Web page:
Sunday, November 29, 2009

Cup of mint tea is an effective painkiller

Graciela Rocha with one of her Brazilian mint plants.

A cup of Brazilian mint tea has pain relieving qualities to match those of commercially available analgesics, a study suggests.

Hyptis crenata has been prescribed by Brazilian healers for millennia to treat ailments from headaches and stomach pain to fever and flu.

Working on mice, a Newcastle University team has proved scientifically that the ancient medicine men were right.

The study is published in the journal Acta Horticulturae.

In order to mimic the traditional treatment as closely as possible, the Newcastle team carried out a survey in Brazil to find out how the medicine is typically prepared and how much should be consumed.

The most common method was to produce a decoction. This involves boiling the dried leaves in water for 30 minutes and allowing the liquid to cool before drinking it as a tea.

The team found that when the mint was given at a dose similar to that prescribed by traditional healers, the medicine was as effective at relieving pain as a synthetic aspirin-style drug called Indometacin.

They plan to launch clinical trials to find out how effective the mint is as a pain relief for people.

Lead researcher Graciela Rocha said: "Since humans first walked the Earth we have looked to plants to provide a cure for our ailments - in fact it is estimated more than 50,000 plants are used worldwide for medicinal purposes.

"Besides traditional use, more than half of all prescription drugs are based on a molecule that occurs naturally in a plant.

"What we have done is to take a plant that is widely used to safely treat pain and scientifically proven that it works as well as some synthetic drugs.

"Now the next step is to find out how and why the plant works."

Graciela is Brazilian and remembers being given the tea as a cure for every childhood illness.

'Interesting research'

She said: "The taste isn't what most people here in the UK would recognize as a mint.

"In fact it tastes more like sage which is another member of the mint family.

"Not that nice, really, but then medicine isn't supposed to be nice, is it?"

Dr Beverly Collett, chair of the Chronic Pain Policy Coalition, said: "Obviously further work needs to be done to identify the molecule involved, but this is interesting research into what may be a new analgesic for the future.

"The effects of aspirin-like substances have been known since the ancient Greeks recorded the use of the willow bark as a fever fighter.

"The leaves and bark of the willow tree contain a substance called salicin, a naturally occurring compound similar to acetylsalicylic acid, the chemical name for aspirin."

The research is being presented at the International Symposium on Medicinal and Nutraceutical Plants in New Delhi, India.

'Mental illness gene' discovered by Scots scientists

Scientists have discovered a gene which may help explain the causes of mental illness.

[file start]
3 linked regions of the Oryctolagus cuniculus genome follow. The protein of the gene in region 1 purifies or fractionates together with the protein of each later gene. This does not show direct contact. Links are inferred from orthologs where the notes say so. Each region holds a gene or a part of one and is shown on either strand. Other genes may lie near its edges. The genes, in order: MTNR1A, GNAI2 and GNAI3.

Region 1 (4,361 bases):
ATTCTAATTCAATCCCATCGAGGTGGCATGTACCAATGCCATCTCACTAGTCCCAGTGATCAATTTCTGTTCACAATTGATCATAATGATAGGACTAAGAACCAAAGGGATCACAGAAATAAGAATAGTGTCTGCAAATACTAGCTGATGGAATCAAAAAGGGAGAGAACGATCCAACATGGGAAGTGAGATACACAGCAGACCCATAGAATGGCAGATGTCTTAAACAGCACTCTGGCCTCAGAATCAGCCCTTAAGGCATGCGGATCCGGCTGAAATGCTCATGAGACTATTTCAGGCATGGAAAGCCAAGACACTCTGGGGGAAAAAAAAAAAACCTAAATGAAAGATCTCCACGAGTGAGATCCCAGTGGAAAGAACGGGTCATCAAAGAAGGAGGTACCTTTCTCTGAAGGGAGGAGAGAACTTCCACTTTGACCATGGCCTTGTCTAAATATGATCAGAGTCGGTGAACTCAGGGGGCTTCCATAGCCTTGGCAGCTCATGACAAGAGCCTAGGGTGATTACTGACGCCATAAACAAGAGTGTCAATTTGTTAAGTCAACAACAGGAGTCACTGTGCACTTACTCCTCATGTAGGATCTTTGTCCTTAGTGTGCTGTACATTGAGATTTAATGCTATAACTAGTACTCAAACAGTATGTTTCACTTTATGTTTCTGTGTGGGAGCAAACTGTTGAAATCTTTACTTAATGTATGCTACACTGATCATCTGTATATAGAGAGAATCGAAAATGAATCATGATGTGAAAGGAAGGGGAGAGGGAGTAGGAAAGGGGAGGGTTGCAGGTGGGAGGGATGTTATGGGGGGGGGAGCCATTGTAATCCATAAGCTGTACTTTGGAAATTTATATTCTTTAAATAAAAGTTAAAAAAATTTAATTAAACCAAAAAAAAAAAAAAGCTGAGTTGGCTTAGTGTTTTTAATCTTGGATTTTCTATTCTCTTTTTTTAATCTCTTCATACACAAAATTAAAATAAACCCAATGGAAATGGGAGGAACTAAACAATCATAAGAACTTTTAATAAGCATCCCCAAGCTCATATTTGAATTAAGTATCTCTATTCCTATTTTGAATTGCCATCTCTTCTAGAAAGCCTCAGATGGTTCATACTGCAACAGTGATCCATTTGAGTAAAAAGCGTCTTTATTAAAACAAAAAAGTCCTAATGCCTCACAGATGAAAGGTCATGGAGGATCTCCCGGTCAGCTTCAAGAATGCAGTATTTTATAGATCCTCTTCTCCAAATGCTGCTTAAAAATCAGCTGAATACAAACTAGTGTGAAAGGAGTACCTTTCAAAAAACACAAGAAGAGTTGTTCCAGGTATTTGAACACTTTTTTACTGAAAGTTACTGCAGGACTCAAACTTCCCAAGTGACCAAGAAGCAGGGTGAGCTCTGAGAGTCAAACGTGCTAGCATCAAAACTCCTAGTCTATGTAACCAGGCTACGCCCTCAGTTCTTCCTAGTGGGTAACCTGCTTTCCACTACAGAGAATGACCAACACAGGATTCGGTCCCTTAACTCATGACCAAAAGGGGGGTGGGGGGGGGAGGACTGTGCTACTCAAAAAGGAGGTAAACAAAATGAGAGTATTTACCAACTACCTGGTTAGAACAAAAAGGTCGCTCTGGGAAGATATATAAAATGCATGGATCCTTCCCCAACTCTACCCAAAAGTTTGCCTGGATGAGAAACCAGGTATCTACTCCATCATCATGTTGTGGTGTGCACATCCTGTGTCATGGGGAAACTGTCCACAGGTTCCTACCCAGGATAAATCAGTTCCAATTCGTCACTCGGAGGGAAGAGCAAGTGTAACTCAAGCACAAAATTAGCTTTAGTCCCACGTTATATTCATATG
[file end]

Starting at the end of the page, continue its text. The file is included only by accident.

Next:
The ABCA13 gene is partially inactive in patients with severe psychological conditions such as schizophrenia, bipolar disorder and depression.

It is hoped that identifying genes which make people more likely to develop psychiatric illness may lead to new treatments being developed.

The international team of scientists was led by Edinburgh University.

They studied the genes of 2,000 psychiatric patients and compared them with those of 2,000 healthy people.

The study suggested that ABCA13 was faulty more frequently in patients with mental illness than in the control group.

Douglas Blackwood, psychiatric genetics professor at Edinburgh University, said: "This is an exciting step forward in our understanding of the underlying causes of some common mental illnesses. These risk genes could signpost new directions for treatments."

The team believes the gene may influence the way fat molecules are used in brain cells and the research will now focus on exactly how this occurs.

The discovery could lead to drugs that restore mental health in patients with psychiatric illness.

Dr Ben Pickard, who was part of the Edinburgh team but now works at the University of Strathclyde, said: "This study is the first to identify multiple points of DNA damage within a single gene that are linked with psychiatric illness.

"It strongly suggests that this gene may regulate an important part of brain function that fails in individuals diagnosed with these devastating disorders.

"I think it opens up a whole new area of biology which indicates that these conditions are perhaps related at a fundamental level."

The Edinburgh University research is in collaboration with scientists at universities in Aberdeen, Queensland and North Carolina.

The study took around five years to complete and involved patients from Scotland.

The results have been published in the American Journal of Human Genetics.

Experts to study vaccine reactions

TOKYO - JAPAN sent a team of health experts on Sunday to Canada to investigate allergic reactions to swine flu vaccinations from British pharmaceutical giant GlaxoSmithKline (GSK).

The World Health Organization said last week that an unusual number of severe allergic reactions to H1N1 flu vaccinations have been recorded in Canada, where a batch of the vaccine from GSK has been recalled.

The team from the health and welfare ministry was seen departing from Tokyo's Narita airport. It is scheduled to spend four days in Canada to study precautionary measures against allergic reactions.

Tokyo has ordered doses of GSK-made vaccinations for 37 million people, a shipment due for delivery in December in a country that has a limited supply of domestically-made prophylactics.

Japan started vaccinating medical workers against H1N1 flu in October.

Since May, the A(H1N1) virus is known to have killed 70 people in the country, which is now heading into the autumn-winter flu season. -- AFP

Diabetics to double in 25 years

WASHINGTON - THE number of Americans with diabetes will nearly double over the next 25 years, rising from 23.7 million in 2009 to 44.1 million in 2034, according to a study by the University of Chicago.